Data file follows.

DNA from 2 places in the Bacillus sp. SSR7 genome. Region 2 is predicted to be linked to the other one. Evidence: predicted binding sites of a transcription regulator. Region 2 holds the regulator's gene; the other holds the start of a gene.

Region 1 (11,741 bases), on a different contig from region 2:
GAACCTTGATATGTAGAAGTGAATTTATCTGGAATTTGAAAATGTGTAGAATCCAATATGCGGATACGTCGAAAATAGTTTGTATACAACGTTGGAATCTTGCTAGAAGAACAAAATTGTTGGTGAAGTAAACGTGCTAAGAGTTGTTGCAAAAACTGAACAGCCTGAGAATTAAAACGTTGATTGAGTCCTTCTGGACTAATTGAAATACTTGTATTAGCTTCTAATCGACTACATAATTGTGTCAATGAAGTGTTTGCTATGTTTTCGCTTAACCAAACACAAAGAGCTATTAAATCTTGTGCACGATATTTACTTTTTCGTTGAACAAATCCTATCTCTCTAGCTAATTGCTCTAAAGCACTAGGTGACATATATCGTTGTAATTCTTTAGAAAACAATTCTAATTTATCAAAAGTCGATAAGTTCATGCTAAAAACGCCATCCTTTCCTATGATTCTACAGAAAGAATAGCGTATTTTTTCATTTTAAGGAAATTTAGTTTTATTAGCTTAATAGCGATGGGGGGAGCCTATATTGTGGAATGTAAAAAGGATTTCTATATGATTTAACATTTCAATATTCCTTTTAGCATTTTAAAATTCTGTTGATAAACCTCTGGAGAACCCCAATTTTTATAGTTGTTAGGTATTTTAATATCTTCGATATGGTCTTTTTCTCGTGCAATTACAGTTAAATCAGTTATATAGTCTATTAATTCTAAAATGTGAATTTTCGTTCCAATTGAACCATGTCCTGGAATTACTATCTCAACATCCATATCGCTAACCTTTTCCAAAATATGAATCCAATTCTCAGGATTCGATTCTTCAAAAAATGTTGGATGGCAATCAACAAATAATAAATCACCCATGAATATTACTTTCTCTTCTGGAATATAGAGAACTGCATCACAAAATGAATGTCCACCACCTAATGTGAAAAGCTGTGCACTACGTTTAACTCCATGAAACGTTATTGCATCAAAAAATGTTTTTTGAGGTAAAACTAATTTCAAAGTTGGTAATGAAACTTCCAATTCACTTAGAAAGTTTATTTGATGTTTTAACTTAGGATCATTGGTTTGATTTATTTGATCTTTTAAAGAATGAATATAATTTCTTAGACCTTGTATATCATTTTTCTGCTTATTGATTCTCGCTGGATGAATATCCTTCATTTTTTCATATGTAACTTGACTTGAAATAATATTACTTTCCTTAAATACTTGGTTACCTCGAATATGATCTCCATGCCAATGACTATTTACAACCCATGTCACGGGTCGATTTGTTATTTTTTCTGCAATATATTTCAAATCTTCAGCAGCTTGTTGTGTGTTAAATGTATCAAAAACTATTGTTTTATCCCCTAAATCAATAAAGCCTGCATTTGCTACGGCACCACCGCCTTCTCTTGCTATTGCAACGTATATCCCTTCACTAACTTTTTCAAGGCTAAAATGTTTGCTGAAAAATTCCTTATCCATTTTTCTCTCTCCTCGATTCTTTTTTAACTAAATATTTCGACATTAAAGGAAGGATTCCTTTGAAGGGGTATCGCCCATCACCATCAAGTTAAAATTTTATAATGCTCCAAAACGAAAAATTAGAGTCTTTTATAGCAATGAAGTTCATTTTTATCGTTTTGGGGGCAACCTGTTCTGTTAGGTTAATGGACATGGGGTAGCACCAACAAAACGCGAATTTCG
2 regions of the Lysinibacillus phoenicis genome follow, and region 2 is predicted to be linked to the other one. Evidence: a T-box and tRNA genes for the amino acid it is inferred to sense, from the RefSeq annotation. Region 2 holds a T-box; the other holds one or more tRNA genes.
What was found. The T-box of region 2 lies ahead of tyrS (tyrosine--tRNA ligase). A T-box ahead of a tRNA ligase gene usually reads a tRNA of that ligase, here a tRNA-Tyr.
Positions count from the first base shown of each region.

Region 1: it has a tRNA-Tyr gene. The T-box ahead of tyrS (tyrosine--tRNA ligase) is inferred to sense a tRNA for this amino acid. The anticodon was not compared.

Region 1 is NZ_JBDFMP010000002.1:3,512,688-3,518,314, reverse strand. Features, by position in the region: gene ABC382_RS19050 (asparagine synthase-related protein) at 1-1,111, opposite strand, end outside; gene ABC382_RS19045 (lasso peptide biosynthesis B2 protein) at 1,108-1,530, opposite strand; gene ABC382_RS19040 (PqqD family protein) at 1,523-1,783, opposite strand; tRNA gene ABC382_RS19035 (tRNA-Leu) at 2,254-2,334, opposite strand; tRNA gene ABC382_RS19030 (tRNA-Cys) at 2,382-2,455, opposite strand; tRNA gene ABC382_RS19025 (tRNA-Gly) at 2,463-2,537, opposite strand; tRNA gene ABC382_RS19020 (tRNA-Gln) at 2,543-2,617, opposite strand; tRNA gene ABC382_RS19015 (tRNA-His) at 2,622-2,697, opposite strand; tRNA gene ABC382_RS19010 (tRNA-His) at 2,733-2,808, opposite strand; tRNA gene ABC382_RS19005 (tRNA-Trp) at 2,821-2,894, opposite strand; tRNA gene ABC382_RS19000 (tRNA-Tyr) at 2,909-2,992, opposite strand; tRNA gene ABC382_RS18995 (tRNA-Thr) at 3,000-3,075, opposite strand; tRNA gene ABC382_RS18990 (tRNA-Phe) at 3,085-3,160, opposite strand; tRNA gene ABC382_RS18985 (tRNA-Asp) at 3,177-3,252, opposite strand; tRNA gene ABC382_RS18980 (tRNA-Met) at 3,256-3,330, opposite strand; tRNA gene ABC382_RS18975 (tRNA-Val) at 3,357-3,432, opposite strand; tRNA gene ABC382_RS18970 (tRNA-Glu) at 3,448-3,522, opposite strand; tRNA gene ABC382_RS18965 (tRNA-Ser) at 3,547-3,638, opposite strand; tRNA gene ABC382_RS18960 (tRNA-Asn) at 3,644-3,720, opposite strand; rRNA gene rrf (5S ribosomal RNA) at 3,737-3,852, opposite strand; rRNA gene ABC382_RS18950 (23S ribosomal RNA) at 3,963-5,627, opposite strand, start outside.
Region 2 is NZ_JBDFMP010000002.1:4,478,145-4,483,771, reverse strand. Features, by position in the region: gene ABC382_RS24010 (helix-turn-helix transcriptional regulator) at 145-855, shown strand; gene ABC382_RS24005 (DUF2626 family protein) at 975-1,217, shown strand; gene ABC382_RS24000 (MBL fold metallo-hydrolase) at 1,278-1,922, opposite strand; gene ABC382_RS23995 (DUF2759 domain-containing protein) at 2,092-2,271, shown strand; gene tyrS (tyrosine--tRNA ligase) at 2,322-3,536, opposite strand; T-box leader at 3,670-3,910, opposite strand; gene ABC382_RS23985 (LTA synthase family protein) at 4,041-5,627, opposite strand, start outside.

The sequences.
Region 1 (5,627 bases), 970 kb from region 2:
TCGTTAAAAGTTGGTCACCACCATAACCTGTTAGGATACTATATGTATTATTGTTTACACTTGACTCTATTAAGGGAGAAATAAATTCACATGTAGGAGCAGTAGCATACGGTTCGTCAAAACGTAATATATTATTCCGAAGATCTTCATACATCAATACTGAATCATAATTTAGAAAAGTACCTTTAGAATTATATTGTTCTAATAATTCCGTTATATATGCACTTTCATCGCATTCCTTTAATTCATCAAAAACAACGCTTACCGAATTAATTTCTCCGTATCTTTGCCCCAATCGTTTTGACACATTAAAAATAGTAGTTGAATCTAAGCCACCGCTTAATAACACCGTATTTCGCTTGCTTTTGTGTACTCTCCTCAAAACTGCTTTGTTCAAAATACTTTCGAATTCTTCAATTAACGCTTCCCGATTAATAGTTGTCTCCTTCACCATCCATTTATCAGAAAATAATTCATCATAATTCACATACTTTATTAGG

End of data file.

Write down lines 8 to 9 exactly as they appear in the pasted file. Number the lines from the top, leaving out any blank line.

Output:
Region 1 is NZ_JBDFMP010000002.1:3,512,688-3,518,314, reverse strand. Features, by position in the region: gene ABC382_RS19050 (asparagine synthase-related protein) at 1-1,111, opposite strand, end outside; gene ABC382_RS19045 (lasso peptide biosynthesis B2 protein) at 1,108-1,530, opposite strand; gene ABC382_RS19040 (PqqD family protein) at 1,523-1,783, opposite strand; tRNA gene ABC382_RS19035 (tRNA-Leu) at 2,254-2,334, opposite strand; tRNA gene ABC382_RS19030 (tRNA-Cys) at 2,382-2,455, opposite strand; tRNA gene ABC382_RS19025 (tRNA-Gly) at 2,463-2,537, opposite strand; tRNA gene ABC382_RS19020 (tRNA-Gln) at 2,543-2,617, opposite strand; tRNA gene ABC382_RS19015 (tRNA-His) at 2,622-2,697, opposite strand; tRNA gene ABC382_RS19010 (tRNA-His) at 2,733-2,808, opposite strand; tRNA gene ABC382_RS19005 (tRNA-Trp) at 2,821-2,894, opposite strand; tRNA gene ABC382_RS19000 (tRNA-Tyr) at 2,909-2,992, opposite strand; tRNA gene ABC382_RS18995 (tRNA-Thr) at 3,000-3,075, opposite strand; tRNA gene ABC382_RS18990 (tRNA-Phe) at 3,085-3,160, opposite strand; tRNA gene ABC382_RS18985 (tRNA-Asp) at 3,177-3,252, opposite strand; tRNA gene ABC382_RS18980 (tRNA-Met) at 3,256-3,330, opposite strand; tRNA gene ABC382_RS18975 (tRNA-Val) at 3,357-3,432, opposite strand; tRNA gene ABC382_RS18970 (tRNA-Glu) at 3,448-3,522, opposite strand; tRNA gene ABC382_RS18965 (tRNA-Ser) at 3,547-3,638, opposite strand; tRNA gene ABC382_RS18960 (tRNA-Asn) at 3,644-3,720, opposite strand; rRNA gene rrf (5S ribosomal RNA) at 3,737-3,852, opposite strand; rRNA gene ABC382_RS18950 (23S ribosomal RNA) at 3,963-5,627, opposite strand, start outside.
Region 2 is NZ_JBDFMP010000002.1:4,478,145-4,483,771, reverse strand. Features, by position in the region: gene ABC382_RS24010 (helix-turn-helix transcriptional regulator) at 145-855, shown strand; gene ABC382_RS24005 (DUF2626 family protein) at 975-1,217, shown strand; gene ABC382_RS24000 (MBL fold metallo-hydrolase) at 1,278-1,922, opposite strand; gene ABC382_RS23995 (DUF2759 domain-containing protein) at 2,092-2,271, shown strand; gene tyrS (tyrosine--tRNA ligase) at 2,322-3,536, opposite strand; T-box leader at 3,670-3,910, opposite strand; gene ABC382_RS23985 (LTA synthase family protein) at 4,041-5,627, opposite strand, start outside.